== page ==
Posted by: soniahs | July 23, 2011

Suburban gardening

One of the things that’s a bummer about living in an apartment building is not being able to garden. Sure, we have some things growing on the porch, but we’ve had little success with that route. The two big challenges are the rabbit (who eats any plant not elevated above jumping level) and the sheer number of pests we have in Florida (our screened-in porch seems perfect for letting aphids and whiteflies in, while keeping their natural predators out). We’ve had success with chives, onions, oregano, and marjoram, but it’s hard to make a meal out of those.

At any rate, one of the things we did while visiting my father this spring was admire the gardens, and help out a bit. I use the plural because he has plants both growing around the yard and in the neighborhood community garden a few blocks away.

Right before we visited, Minnesota was named the “Most hipster state” in the US, in part because of the number of community gardens, farmer’s markets, food co-ops, and bike trails in the Twin Cities. Debate ensued, centered on whether these things were indicative of hipsters or hippies. Whatever the reason, there is plenty of fresh locally-grown food (other than during winter).

Some summer, we’ll have to time our visit to when the raspberries are ready to harvest. This year, we admired the raspberry patch, but it was way too early to sample the berries. Dad has this annoying habit of calling me in mid-summer and sighing about how he has so many raspberries that he has to bake with them or freeze them- there are just too many to eat fresh:

I'm sure they will be yummy!

A surprise- while we were in the back yard, planting a tree, a flock of wild turkeys came cruising by. These were big birds: two toms and a hen. They walked buy us, about 10 feet away, and obviously weren’t too fazed by our presence. They probably roost in the big cottonwood trees near the railroad track nearby.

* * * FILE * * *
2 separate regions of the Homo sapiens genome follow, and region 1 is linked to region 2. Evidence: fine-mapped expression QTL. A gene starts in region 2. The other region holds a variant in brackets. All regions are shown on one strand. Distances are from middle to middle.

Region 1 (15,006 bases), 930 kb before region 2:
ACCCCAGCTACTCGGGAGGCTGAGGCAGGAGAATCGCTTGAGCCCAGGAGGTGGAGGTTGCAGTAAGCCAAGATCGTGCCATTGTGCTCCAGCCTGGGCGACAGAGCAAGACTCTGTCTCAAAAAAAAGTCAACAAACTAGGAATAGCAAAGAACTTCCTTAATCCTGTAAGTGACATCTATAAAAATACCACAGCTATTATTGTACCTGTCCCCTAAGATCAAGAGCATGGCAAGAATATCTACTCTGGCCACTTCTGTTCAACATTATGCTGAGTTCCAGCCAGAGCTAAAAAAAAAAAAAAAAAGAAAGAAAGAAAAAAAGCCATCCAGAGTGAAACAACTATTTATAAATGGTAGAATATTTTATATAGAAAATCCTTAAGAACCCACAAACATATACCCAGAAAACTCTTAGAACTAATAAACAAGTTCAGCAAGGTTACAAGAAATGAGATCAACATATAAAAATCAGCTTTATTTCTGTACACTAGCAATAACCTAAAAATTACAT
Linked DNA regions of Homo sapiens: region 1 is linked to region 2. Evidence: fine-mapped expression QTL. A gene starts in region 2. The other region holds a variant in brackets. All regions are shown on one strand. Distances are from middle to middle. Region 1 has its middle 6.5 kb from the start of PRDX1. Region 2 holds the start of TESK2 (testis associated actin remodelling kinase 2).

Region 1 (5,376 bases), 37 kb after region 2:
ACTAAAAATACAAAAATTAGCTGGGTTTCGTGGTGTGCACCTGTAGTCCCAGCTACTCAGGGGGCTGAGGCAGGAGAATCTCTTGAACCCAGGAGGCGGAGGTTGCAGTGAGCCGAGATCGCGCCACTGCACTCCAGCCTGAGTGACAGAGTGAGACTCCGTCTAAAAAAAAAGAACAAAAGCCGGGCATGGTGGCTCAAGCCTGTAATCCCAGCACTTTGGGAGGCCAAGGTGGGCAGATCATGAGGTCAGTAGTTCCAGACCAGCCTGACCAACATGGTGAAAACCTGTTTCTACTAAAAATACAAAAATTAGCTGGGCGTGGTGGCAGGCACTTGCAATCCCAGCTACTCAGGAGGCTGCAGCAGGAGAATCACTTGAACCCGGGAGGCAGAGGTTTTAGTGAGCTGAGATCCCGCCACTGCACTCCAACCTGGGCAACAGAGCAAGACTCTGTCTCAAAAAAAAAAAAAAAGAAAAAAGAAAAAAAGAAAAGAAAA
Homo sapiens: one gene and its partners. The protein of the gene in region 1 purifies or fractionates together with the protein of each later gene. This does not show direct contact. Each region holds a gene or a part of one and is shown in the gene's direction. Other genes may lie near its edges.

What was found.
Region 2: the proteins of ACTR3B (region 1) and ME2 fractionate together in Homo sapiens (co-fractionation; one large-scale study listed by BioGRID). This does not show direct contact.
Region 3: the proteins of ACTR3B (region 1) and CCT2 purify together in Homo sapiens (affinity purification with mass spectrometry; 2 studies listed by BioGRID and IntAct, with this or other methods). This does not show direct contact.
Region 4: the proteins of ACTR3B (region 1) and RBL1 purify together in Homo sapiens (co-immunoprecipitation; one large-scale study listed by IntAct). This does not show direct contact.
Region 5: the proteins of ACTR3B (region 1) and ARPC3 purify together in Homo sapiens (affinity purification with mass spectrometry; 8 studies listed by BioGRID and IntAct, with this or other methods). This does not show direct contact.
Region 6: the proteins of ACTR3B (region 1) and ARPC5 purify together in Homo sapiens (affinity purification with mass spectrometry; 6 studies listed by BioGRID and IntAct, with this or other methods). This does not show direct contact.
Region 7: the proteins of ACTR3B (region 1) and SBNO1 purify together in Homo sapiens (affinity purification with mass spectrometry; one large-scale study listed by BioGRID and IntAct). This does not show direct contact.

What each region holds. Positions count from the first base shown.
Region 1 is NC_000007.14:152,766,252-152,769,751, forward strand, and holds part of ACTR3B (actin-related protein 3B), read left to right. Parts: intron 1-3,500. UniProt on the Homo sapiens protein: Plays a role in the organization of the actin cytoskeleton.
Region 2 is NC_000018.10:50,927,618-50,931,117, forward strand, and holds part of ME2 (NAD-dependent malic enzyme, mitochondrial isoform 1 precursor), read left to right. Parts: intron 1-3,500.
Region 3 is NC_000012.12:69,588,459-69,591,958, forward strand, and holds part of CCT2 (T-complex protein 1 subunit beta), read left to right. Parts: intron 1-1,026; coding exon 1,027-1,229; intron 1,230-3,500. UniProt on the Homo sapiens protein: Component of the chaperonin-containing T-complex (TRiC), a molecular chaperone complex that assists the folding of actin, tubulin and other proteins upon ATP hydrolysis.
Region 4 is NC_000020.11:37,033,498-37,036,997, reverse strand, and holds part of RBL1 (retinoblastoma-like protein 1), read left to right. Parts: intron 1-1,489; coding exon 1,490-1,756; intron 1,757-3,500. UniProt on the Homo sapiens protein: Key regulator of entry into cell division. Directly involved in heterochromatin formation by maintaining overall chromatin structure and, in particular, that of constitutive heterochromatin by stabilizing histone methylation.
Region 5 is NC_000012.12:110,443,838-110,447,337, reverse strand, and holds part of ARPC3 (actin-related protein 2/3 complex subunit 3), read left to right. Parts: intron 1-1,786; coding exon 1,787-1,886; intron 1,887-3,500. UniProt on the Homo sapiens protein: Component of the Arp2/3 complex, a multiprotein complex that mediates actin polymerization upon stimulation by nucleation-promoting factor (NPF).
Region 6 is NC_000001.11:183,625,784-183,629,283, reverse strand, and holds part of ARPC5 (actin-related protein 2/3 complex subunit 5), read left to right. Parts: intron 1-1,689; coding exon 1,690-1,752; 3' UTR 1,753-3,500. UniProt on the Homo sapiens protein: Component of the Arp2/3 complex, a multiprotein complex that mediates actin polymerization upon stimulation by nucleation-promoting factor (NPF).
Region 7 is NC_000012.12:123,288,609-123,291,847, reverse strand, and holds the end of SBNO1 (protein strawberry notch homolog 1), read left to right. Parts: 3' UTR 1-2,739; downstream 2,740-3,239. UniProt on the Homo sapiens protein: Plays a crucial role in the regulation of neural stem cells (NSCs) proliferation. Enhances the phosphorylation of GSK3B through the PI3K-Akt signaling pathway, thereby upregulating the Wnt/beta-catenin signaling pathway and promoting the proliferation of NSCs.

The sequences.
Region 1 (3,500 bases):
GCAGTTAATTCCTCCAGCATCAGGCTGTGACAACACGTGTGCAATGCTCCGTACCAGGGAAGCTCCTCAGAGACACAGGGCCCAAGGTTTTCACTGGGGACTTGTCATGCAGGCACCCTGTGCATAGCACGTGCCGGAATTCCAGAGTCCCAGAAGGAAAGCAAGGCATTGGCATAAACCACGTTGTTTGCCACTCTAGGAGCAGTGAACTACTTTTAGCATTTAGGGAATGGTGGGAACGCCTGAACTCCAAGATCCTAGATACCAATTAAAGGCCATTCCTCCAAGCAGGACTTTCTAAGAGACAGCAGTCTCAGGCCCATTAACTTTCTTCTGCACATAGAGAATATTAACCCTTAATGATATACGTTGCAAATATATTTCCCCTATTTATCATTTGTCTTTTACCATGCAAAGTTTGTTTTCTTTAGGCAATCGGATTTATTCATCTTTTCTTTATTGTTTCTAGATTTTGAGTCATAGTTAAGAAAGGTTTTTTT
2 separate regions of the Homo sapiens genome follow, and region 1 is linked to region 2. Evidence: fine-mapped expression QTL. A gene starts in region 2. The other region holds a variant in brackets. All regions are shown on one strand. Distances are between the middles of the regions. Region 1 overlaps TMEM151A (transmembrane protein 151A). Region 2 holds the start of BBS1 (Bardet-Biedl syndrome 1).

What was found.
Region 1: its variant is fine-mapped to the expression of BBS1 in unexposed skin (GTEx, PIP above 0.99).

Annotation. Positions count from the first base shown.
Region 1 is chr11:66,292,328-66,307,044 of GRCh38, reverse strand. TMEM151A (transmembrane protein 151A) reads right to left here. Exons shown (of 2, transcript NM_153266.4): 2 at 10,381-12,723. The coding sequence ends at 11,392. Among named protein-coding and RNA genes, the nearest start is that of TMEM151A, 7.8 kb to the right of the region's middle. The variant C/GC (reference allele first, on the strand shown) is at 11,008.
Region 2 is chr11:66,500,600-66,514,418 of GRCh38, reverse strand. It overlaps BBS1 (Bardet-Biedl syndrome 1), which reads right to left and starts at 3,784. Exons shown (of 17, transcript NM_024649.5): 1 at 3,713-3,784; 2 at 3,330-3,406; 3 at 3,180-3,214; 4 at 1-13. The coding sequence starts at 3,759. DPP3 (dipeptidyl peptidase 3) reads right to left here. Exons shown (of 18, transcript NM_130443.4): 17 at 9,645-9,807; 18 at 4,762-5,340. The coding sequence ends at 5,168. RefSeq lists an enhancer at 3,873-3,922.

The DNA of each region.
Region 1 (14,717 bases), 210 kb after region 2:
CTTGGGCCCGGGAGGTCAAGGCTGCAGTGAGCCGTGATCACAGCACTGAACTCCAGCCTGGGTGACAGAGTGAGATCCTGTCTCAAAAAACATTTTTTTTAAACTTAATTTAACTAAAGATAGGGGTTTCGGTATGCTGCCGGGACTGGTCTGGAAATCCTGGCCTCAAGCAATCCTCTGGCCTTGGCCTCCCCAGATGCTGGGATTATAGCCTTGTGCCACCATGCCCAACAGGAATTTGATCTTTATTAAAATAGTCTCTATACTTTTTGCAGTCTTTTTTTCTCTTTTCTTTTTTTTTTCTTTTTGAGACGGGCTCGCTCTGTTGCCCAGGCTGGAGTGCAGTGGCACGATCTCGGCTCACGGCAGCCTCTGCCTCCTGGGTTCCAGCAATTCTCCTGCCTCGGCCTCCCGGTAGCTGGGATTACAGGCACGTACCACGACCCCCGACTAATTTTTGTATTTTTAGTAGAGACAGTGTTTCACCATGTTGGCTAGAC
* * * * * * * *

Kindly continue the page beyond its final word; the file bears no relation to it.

They may have been hipster turkeys, because they were too cool to acknowledge us.

There was very little rain while we were there, so one order of business was to water the community garden plot. This garden is located on the property of a local church which is using most of its lot for a prairie restoration project. The prairie area is always swarming with butterflies during the summer. As you can see, most of the garden plots are still in the early stages of spring planting.

Dad, watering the garden.

One of the big questions while we were there seemed to be when the beans would sprout. We probably went to check on them every day:

The onions are doing fine, but where are the beans?

There were apparently at least two varieties planted, but I must confess that I don’t recall which, since I will not actually get to taste them. Oh well.

Yay, beans! Sprouting on our last day visiting.



  1. Lived in Florida long enough to know all about the bugs. When we visited friends and family there, I referred to it as bug land. The windshield would be thick with squished bugs on returning from a visit with them.


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